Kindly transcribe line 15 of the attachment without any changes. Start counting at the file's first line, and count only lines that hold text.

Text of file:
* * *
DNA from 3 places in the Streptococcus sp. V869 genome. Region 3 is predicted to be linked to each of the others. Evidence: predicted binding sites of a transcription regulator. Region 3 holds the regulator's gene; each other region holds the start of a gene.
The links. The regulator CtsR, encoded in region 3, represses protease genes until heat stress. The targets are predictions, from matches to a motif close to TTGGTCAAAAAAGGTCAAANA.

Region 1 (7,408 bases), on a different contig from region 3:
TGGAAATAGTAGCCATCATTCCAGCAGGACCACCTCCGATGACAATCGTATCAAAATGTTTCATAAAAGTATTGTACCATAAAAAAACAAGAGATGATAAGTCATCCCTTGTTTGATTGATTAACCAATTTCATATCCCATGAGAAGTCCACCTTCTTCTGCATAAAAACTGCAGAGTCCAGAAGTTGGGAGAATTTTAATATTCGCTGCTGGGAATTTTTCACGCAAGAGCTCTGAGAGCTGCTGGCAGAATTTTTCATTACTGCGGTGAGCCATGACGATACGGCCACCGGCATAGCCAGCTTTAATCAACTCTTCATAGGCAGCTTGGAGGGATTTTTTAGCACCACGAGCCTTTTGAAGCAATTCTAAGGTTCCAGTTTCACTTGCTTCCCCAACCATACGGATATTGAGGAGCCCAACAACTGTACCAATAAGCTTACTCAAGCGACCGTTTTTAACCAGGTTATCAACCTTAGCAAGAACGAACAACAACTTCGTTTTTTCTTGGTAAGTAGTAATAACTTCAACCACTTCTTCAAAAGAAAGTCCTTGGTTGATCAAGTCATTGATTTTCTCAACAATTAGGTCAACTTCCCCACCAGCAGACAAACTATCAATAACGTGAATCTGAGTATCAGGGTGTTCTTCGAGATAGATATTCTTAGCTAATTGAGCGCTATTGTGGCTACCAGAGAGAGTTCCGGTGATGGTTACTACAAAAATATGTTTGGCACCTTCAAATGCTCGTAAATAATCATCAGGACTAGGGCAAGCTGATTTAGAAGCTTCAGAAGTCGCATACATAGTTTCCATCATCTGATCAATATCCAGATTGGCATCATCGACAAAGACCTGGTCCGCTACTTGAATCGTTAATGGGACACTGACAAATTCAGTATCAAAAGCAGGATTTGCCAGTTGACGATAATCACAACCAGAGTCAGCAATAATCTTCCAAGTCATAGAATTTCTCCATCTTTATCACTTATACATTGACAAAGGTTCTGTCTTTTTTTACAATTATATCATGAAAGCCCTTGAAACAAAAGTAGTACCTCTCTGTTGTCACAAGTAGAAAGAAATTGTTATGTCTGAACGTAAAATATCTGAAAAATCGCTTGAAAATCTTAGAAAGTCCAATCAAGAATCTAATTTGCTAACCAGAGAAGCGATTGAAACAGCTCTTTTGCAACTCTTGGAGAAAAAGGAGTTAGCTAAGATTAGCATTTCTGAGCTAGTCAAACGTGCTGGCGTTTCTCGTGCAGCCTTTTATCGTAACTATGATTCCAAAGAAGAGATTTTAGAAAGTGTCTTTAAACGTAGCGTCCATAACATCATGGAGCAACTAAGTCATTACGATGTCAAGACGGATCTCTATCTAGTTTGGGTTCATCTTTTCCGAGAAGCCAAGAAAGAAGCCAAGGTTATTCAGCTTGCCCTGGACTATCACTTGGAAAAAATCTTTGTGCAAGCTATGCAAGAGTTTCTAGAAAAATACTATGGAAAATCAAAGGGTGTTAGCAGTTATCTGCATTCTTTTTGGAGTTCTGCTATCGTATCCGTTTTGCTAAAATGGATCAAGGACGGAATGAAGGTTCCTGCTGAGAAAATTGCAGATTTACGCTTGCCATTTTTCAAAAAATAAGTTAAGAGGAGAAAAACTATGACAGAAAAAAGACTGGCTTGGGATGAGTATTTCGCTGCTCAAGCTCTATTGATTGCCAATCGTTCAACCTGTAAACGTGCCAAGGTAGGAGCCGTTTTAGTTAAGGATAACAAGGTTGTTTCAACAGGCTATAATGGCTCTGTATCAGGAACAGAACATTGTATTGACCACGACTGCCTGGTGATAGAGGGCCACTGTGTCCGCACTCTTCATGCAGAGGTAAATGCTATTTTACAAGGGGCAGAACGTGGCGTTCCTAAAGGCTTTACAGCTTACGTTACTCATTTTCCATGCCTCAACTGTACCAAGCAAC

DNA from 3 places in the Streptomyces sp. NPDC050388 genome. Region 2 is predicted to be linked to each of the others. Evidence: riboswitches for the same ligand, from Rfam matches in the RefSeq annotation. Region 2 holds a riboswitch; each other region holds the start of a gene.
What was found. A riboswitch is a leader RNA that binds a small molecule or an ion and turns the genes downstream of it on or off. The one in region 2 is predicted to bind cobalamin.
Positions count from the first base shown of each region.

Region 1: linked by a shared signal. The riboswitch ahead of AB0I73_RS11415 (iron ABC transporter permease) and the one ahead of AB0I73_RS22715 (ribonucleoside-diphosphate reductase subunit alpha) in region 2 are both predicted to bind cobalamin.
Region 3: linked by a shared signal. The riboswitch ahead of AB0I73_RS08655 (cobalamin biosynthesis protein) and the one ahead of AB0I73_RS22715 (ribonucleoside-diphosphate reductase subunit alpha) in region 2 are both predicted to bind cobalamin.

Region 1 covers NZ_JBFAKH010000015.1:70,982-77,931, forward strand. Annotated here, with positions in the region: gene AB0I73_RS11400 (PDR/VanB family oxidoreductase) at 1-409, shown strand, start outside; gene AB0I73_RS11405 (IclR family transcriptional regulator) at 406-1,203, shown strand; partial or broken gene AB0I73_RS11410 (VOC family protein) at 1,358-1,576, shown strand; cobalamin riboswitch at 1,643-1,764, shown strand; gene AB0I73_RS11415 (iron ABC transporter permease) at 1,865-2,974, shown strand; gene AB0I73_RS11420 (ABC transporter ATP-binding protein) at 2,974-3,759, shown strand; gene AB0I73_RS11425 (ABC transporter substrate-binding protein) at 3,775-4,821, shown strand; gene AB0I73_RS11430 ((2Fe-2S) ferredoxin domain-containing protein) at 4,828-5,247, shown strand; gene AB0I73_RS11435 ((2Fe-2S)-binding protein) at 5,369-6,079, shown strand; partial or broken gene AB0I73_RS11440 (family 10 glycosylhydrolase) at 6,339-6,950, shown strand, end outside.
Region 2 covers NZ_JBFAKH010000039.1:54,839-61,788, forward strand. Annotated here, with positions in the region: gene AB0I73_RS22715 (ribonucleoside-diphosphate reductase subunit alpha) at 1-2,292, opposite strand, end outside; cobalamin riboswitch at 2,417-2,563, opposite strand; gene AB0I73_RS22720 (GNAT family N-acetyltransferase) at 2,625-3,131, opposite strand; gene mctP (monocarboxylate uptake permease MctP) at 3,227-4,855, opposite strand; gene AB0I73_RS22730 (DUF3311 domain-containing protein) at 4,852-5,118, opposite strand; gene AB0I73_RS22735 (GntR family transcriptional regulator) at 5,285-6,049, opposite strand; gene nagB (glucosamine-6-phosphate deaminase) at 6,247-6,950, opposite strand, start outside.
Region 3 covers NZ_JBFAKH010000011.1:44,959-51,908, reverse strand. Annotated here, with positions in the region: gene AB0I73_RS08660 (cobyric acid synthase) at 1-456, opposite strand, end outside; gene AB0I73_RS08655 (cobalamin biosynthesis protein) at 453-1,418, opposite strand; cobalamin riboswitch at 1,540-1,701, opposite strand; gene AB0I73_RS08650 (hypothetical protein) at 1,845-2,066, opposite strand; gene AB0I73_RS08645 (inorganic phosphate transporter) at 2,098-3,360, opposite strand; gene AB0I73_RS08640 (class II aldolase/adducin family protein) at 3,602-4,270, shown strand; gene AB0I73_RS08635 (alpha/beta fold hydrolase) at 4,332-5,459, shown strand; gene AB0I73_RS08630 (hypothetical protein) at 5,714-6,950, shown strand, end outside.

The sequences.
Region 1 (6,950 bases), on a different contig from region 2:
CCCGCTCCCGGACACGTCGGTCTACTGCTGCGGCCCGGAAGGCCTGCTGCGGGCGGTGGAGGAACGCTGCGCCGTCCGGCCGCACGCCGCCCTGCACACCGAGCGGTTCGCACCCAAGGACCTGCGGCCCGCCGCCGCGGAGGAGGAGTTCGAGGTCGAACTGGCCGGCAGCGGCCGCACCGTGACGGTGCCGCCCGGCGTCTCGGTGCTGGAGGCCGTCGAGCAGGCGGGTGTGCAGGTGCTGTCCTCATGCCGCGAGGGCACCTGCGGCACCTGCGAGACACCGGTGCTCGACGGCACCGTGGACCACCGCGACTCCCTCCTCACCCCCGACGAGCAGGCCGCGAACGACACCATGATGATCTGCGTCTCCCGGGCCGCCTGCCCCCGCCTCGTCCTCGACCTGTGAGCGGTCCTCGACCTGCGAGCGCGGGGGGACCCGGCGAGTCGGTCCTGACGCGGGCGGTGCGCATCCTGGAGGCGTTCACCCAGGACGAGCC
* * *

CCCGCTCCCGGACACGTCGGTCTACTGCTGCGGCCCGGAAGGCCTGCTGCGGGCGGTGGAGGAACGCTGCGCCGTCCGGCCGCACGCCGCCCTGCACACCGAGCGGTTCGCACCCAAGGACCTGCGGCCCGCCGCCGCGGAGGAGGAGTTCGAGGTCGAACTGGCCGGCAGCGGCCGCACCGTGACGGTGCCGCCCGGCGTCTCGGTGCTGGAGGCCGTCGAGCAGGCGGGTGTGCAGGTGCTGTCCTCATGCCGCGAGGGCACCTGCGGCACCTGCGAGACACCGGTGCTCGACGGCACCGTGGACCACCGCGACTCCCTCCTCACCCCCGACGAGCAGGCCGCGAACGACACCATGATGATCTGCGTCTCCCGGGCCGCCTGCCCCCGCCTCGTCCTCGACCTGTGAGCGGTCCTCGACCTGCGAGCGCGGGGGGACCCGGCGAGTCGGTCCTGACGCGGGCGGTGCGCATCCTGGAGGCGTTCACCCAGGACGAGCC